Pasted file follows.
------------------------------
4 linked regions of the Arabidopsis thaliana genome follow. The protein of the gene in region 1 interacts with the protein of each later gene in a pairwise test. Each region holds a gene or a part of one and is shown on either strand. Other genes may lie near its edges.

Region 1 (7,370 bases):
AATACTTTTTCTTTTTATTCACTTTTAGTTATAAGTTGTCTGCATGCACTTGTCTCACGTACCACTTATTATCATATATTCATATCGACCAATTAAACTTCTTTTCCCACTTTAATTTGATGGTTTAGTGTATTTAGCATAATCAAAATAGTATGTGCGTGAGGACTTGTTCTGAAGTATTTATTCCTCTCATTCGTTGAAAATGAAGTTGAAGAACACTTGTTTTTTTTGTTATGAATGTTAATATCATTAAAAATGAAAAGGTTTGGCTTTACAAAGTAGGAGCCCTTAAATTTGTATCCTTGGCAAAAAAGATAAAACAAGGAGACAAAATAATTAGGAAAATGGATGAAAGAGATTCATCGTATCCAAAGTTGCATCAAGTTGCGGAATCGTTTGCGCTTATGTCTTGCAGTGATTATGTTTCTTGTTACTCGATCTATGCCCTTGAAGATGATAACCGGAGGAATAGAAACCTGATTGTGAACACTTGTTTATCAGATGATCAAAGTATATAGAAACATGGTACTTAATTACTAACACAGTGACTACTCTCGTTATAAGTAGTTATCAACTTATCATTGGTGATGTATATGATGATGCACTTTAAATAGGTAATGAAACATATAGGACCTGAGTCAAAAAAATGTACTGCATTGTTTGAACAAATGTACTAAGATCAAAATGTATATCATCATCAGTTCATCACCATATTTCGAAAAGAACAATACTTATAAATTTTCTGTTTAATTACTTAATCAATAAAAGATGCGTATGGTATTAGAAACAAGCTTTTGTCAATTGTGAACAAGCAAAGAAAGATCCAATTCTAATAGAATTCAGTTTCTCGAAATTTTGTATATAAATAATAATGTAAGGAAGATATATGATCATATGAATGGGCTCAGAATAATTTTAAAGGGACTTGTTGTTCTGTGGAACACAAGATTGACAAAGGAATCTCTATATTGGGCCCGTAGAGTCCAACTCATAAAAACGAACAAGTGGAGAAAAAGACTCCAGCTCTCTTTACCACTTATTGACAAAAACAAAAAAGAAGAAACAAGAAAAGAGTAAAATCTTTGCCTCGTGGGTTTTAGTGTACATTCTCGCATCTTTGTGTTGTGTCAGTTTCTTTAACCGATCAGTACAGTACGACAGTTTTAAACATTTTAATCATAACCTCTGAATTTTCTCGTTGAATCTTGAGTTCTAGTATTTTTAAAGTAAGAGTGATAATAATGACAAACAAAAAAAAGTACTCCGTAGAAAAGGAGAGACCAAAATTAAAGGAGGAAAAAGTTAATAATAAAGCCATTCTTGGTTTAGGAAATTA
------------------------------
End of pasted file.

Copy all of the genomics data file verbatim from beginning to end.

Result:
4 linked regions of the Arabidopsis thaliana genome follow. The protein of the gene in region 1 interacts with the protein of each later gene in a pairwise test. Each region holds a gene or a part of one and is shown on either strand. Other genes may lie near its edges.

Region 1 (7,370 bases):
AATACTTTTTCTTTTTATTCACTTTTAGTTATAAGTTGTCTGCATGCACTTGTCTCACGTACCACTTATTATCATATATTCATATCGACCAATTAAACTTCTTTTCCCACTTTAATTTGATGGTTTAGTGTATTTAGCATAATCAAAATAGTATGTGCGTGAGGACTTGTTCTGAAGTATTTATTCCTCTCATTCGTTGAAAATGAAGTTGAAGAACACTTGTTTTTTTTGTTATGAATGTTAATATCATTAAAAATGAAAAGGTTTGGCTTTACAAAGTAGGAGCCCTTAAATTTGTATCCTTGGCAAAAAAGATAAAACAAGGAGACAAAATAATTAGGAAAATGGATGAAAGAGATTCATCGTATCCAAAGTTGCATCAAGTTGCGGAATCGTTTGCGCTTATGTCTTGCAGTGATTATGTTTCTTGTTACTCGATCTATGCCCTTGAAGATGATAACCGGAGGAATAGAAACCTGATTGTGAACACTTGTTTATCAGATGATCAAAGTATATAGAAACATGGTACTTAATTACTAACACAGTGACTACTCTCGTTATAAGTAGTTATCAACTTATCATTGGTGATGTATATGATGATGCACTTTAAATAGGTAATGAAACATATAGGACCTGAGTCAAAAAAATGTACTGCATTGTTTGAACAAATGTACTAAGATCAAAATGTATATCATCATCAGTTCATCACCATATTTCGAAAAGAACAATACTTATAAATTTTCTGTTTAATTACTTAATCAATAAAAGATGCGTATGGTATTAGAAACAAGCTTTTGTCAATTGTGAACAAGCAAAGAAAGATCCAATTCTAATAGAATTCAGTTTCTCGAAATTTTGTATATAAATAATAATGTAAGGAAGATATATGATCATATGAATGGGCTCAGAATAATTTTAAAGGGACTTGTTGTTCTGTGGAACACAAGATTGACAAAGGAATCTCTATATTGGGCCCGTAGAGTCCAACTCATAAAAACGAACAAGTGGAGAAAAAGACTCCAGCTCTCTTTACCACTTATTGACAAAAACAAAAAAGAAGAAACAAGAAAAGAGTAAAATCTTTGCCTCGTGGGTTTTAGTGTACATTCTCGCATCTTTGTGTTGTGTCAGTTTCTTTAACCGATCAGTACAGTACGACAGTTTTAAACATTTTAATCATAACCTCTGAATTTTCTCGTTGAATCTTGAGTTCTAGTATTTTTAAAGTAAGAGTGATAATAATGACAAACAAAAAAAAGTACTCCGTAGAAAAGGAGAGACCAAAATTAAAGGAGGAAAAAGTTAATAATAAAGCCATTCTTGGTTTAGGAAATTA